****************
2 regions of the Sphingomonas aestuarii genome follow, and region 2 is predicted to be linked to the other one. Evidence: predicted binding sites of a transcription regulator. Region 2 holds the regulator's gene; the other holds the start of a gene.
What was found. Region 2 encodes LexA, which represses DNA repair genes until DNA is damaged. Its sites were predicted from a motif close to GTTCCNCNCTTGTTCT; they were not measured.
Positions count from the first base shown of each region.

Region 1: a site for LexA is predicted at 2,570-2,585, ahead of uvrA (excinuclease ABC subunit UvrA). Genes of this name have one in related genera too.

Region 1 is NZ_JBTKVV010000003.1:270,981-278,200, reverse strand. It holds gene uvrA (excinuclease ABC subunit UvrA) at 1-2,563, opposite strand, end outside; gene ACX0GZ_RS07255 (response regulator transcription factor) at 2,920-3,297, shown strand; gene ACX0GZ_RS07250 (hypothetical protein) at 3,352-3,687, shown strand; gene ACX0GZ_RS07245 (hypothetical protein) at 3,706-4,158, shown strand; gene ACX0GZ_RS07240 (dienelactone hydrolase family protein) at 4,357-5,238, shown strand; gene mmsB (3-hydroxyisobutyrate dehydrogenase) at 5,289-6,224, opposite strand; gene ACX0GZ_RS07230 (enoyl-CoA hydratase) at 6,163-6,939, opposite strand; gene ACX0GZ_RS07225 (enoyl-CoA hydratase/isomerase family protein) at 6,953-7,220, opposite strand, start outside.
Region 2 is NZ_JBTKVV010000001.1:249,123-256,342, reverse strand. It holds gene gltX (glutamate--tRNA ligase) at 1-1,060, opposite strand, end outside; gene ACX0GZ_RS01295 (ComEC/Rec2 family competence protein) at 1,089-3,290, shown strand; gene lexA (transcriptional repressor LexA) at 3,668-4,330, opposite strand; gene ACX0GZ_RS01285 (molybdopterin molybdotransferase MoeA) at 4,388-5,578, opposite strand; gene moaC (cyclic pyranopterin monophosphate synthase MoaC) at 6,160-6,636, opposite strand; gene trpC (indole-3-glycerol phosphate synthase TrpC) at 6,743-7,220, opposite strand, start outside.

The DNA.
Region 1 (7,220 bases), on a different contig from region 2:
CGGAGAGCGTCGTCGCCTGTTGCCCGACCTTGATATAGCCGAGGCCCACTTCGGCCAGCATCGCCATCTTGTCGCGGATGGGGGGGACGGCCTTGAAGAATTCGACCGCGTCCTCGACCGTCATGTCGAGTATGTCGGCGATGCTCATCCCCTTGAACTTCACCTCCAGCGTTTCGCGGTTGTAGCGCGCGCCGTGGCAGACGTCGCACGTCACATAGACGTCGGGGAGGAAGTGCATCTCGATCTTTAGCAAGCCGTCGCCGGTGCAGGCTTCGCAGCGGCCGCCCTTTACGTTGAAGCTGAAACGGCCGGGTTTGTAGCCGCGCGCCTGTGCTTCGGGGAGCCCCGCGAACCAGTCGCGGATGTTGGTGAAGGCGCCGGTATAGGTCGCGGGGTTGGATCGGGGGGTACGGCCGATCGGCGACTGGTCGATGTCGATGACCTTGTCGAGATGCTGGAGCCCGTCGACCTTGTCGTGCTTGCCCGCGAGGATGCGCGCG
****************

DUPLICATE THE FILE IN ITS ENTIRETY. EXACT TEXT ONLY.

2 regions of the Sphingomonas aestuarii genome follow, and region 2 is predicted to be linked to the other one. Evidence: predicted binding sites of a transcription regulator. Region 2 holds the regulator's gene; the other holds the start of a gene.
What was found. Region 2 encodes LexA, which represses DNA repair genes until DNA is damaged. Its sites were predicted from a motif close to GTTCCNCNCTTGTTCT; they were not measured.
Positions count from the first base shown of each region.

Region 1: a site for LexA is predicted at 2,570-2,585, ahead of uvrA (excinuclease ABC subunit UvrA). Genes of this name have one in related genera too.

Region 1 is NZ_JBTKVV010000003.1:270,981-278,200, reverse strand. It holds gene uvrA (excinuclease ABC subunit UvrA) at 1-2,563, opposite strand, end outside; gene ACX0GZ_RS07255 (response regulator transcription factor) at 2,920-3,297, shown strand; gene ACX0GZ_RS07250 (hypothetical protein) at 3,352-3,687, shown strand; gene ACX0GZ_RS07245 (hypothetical protein) at 3,706-4,158, shown strand; gene ACX0GZ_RS07240 (dienelactone hydrolase family protein) at 4,357-5,238, shown strand; gene mmsB (3-hydroxyisobutyrate dehydrogenase) at 5,289-6,224, opposite strand; gene ACX0GZ_RS07230 (enoyl-CoA hydratase) at 6,163-6,939, opposite strand; gene ACX0GZ_RS07225 (enoyl-CoA hydratase/isomerase family protein) at 6,953-7,220, opposite strand, start outside.
Region 2 is NZ_JBTKVV010000001.1:249,123-256,342, reverse strand. It holds gene gltX (glutamate--tRNA ligase) at 1-1,060, opposite strand, end outside; gene ACX0GZ_RS01295 (ComEC/Rec2 family competence protein) at 1,089-3,290, shown strand; gene lexA (transcriptional repressor LexA) at 3,668-4,330, opposite strand; gene ACX0GZ_RS01285 (molybdopterin molybdotransferase MoeA) at 4,388-5,578, opposite strand; gene moaC (cyclic pyranopterin monophosphate synthase MoaC) at 6,160-6,636, opposite strand; gene trpC (indole-3-glycerol phosphate synthase TrpC) at 6,743-7,220, opposite strand, start outside.

The DNA.
Region 1 (7,220 bases), on a different contig from region 2:
CGGAGAGCGTCGTCGCCTGTTGCCCGACCTTGATATAGCCGAGGCCCACTTCGGCCAGCATCGCCATCTTGTCGCGGATGGGGGGGACGGCCTTGAAGAATTCGACCGCGTCCTCGACCGTCATGTCGAGTATGTCGGCGATGCTCATCCCCTTGAACTTCACCTCCAGCGTTTCGCGGTTGTAGCGCGCGCCGTGGCAGACGTCGCACGTCACATAGACGTCGGGGAGGAAGTGCATCTCGATCTTTAGCAAGCCGTCGCCGGTGCAGGCTTCGCAGCGGCCGCCCTTTACGTTGAAGCTGAAACGGCCGGGTTTGTAGCCGCGCGCCTGTGCTTCGGGGAGCCCCGCGAACCAGTCGCGGATGTTGGTGAAGGCGCCGGTATAGGTCGCGGGGTTGGATCGGGGGGTACGGCCGATCGGCGACTGGTCGATGTCGATGACCTTGTCGAGATGCTGGAGCCCGTCGACCTTGTCGTGCTTGCCCGCGAGGATGCGCGCG